2014: Latino Turnout Plummeted

FASTEST-GROWING DEMOGRAPHIC DIDN’T SHOW UP FOR MIDTERMS …

We know turnout was down in 2014.  To be precise, it took a historic nosedive – plummeting to levels not seen in nearly three-quarters of a century.  But we also know about the rapid ascendance of Latino voters – most of whom vote Democratic.  Wasn’t this rising tide supposed to help gird against this pervasive lack of voter enthusiasm?

How could it not?  After all, a recent Pew Hispanic Center report found that two out of every five new voters in America over the next decade-and-a-half are projected to be Latino voters – which would raise the Hispanic voting population from 23.7 million to 40 million.  The Latino voting bloc was “an awakened giant,” the report’s authors concluded.

But did that giant drift of to sleep last November?  UCLA professor Matt A. Barreto – co-founder of the polling and research firm Latino Decisions – has the answer.

“While turnout was generally low in 2014, among Latino registered voters it was even lower,” Barreto reported this week.

In fact Barreto’s firm released the following “turnout table” showing the drop-off …

turnout_table_20141

This decline had a considerable electoral impact, too.

“Latino turnout in Florida was only 36.5 percent compared to 50.5 percent statewide,” Barreto wrote. “In 2010, Census data suggest the Latino turnout rate was roughly equal to non-Latino turnout in Florida. In 2014, there was a significant decline in Latino turnout in Florida. In fact, if Latino turnout rate had been equivalent to the statewide average–as it was in 2010–an additional 276,000 Latino votes would have been cast. Given the Florida Governor’s election was decided by just 64,000 votes, those additional 276,000 Latino votes could have proved critical.”

Barreto also cited the U.S. Senate race in Colorado, which saw Republican challenger Cory Gardner defeat Democrat Mark Udall by roughly 40,000 votes (out of more than two million ballots cast).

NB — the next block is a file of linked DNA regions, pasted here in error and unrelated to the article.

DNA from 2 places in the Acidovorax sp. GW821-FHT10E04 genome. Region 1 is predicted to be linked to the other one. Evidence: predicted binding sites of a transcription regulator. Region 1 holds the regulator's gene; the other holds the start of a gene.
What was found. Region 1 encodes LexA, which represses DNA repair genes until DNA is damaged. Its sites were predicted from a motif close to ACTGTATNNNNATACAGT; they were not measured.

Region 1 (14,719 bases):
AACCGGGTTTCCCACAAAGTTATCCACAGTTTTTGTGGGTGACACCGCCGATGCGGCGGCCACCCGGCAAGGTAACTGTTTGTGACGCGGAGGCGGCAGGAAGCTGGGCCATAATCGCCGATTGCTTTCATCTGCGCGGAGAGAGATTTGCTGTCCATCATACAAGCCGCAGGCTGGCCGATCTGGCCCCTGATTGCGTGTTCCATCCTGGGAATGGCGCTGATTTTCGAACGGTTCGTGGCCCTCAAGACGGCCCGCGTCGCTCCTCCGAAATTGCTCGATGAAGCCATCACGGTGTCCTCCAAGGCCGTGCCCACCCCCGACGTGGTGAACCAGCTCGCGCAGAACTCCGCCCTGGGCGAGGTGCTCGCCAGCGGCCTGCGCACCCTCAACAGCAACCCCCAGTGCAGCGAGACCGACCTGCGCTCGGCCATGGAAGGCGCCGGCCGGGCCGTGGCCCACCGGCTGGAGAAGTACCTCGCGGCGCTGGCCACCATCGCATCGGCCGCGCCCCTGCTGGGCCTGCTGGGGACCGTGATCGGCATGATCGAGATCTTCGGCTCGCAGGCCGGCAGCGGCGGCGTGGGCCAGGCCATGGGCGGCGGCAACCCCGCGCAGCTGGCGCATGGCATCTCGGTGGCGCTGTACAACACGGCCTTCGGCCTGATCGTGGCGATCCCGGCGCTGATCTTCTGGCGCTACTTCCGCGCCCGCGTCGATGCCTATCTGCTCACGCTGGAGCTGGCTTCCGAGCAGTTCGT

“Latino turnout was 54.8 percent compared to 71.3 percent statewide among active registered voters in 2014,” Barreto wrote.  “Had Latino turnout been equivalent to the statewide average about 52,000 additional Latino votes would have been cast.”

What drove this nationwide decline?  Barreto doesn’t speculate on specific issues.  In some cases he said the drop-offs resulted from too few competitive statewide races, while in other instances he cited “a lack of effort in mobilizing and connecting with the Latino electorate.”

“Few Americans will rush to the polling booth if they don’t think the candidates care about their community or issues important to them,” he wrote.  “Or if they don’t see much differentiation between the two options. This is not to say that no 2014 candidates cared about Latinos, certainly many did; or that there were not stark differences between their issues, certainly there were. Rather, the data here suggest that candidates in 2014 did not do a good enough job convincing Latino voters that they truly cared, or that they would stand for their issues.”

That’s true – and it’s something strategists in both parties will be parsing in advance of the 2016 cycle in an effort to separate state-by-state anomalies from a broader national trend.

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